News Release

U.S. Breakthrough on Nuclear First Strike Threatens Stability

warhead-photo_2The Bulletin of Atomic Scientists recently published a paper by three leading scientists: “How U.S. nuclear force modernization is undermining strategic stability: The burst-height compensating super-fuze.”

The paper states: “The U.S. nuclear forces modernization program has been portrayed to the public as an effort to ensure the reliability and safety of warheads in the U.S. nuclear arsenal, rather than to enhance their military capabilities. In reality, however, that program has implemented revolutionary new technologies that will vastly increase the targeting capability of the U.S. ballistic missile arsenal. This increase in capability is astonishing — boosting the overall killing power of existing U.S. ballistic missile forces by a factor of roughly three — and it creates exactly what one would expect to see, if a nuclear-armed state were planning to have the capacity to fight and win a nuclear war by disarming enemies with a surprise first strike.”

The authors of the paper are available for interviews:

HANS KRISTENSEN, hkristensen [at] fas.org
MATTHEW McKINZIE, mmcKinzie [at] nrdc.org
THEODORE A. POSTOL, postol [at] mit.edu
Kristensen is the director of the Nuclear Information Project with the Federation of American Scientists. McKinzie is the director of the Nuclear Program of the Natural Resources Defense Council. Postol is professor of science, technology, and national security policy at MIT.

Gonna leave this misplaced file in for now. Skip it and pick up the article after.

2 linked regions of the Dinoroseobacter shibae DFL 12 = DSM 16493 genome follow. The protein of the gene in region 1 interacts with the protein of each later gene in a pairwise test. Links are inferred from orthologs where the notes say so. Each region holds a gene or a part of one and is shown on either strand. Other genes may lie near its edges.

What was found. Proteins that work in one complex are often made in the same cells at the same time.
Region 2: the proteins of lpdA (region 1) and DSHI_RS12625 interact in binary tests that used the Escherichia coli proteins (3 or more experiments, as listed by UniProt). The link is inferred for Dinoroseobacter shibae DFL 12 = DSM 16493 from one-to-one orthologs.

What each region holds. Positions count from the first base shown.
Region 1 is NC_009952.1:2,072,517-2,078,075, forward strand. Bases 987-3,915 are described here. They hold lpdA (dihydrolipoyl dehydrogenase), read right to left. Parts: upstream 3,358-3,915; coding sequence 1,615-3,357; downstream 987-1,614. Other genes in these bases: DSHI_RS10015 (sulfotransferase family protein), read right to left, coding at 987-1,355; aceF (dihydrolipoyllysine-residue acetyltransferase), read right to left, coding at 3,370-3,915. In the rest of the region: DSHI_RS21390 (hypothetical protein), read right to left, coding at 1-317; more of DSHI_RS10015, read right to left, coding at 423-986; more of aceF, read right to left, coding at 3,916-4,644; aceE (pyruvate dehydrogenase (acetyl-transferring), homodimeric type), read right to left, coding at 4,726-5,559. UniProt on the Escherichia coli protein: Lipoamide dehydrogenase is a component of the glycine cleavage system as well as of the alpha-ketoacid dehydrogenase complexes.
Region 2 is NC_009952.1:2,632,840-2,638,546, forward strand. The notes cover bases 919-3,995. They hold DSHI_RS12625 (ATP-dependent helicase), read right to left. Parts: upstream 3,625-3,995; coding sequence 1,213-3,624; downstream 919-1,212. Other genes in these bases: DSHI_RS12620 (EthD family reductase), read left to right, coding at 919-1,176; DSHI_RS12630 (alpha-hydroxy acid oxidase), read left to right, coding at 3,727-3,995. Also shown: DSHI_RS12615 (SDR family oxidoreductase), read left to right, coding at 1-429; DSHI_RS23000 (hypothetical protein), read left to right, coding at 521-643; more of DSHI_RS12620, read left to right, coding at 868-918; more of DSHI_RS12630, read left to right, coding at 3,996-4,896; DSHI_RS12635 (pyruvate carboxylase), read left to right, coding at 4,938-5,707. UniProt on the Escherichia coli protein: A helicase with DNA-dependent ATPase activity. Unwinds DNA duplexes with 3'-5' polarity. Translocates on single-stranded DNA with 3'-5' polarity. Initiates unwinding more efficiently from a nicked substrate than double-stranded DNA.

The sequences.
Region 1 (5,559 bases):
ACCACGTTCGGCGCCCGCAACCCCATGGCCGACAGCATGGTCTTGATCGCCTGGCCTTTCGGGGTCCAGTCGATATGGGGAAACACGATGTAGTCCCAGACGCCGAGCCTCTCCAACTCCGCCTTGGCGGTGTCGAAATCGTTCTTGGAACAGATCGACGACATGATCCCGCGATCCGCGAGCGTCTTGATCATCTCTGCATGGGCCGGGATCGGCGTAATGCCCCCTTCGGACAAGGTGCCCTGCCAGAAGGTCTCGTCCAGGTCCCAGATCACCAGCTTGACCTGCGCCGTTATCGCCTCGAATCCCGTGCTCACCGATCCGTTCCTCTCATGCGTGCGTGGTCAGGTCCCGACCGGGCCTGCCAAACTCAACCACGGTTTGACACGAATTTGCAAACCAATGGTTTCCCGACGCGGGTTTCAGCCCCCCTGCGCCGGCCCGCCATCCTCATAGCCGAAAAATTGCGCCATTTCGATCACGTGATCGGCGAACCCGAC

The paper continues: “The capability upgrade has happened outside the attention of most government officials, who have been preoccupied with reducing nuclear warhead numbers. The result is a nuclear arsenal that is being transformed into a force that has the unambiguous characteristics of being optimized for surprise attacks against Russia and for fighting and winning nuclear wars. While the lethality and firepower of the U.S. force has been greatly increased, the numbers of weapons in both U.S. and Russian forces have decreased, resulting in a dramatic increase in the vulnerability of Russian nuclear forces to a U.S. first strike. We estimate that the results of arms reductions with the increase in U.S. nuclear capacity means that the U.S. military can now destroy all of Russia’s ICBM silos using only about 20 percent of the warheads deployed on U.S. land- and sea-based ballistic missiles.”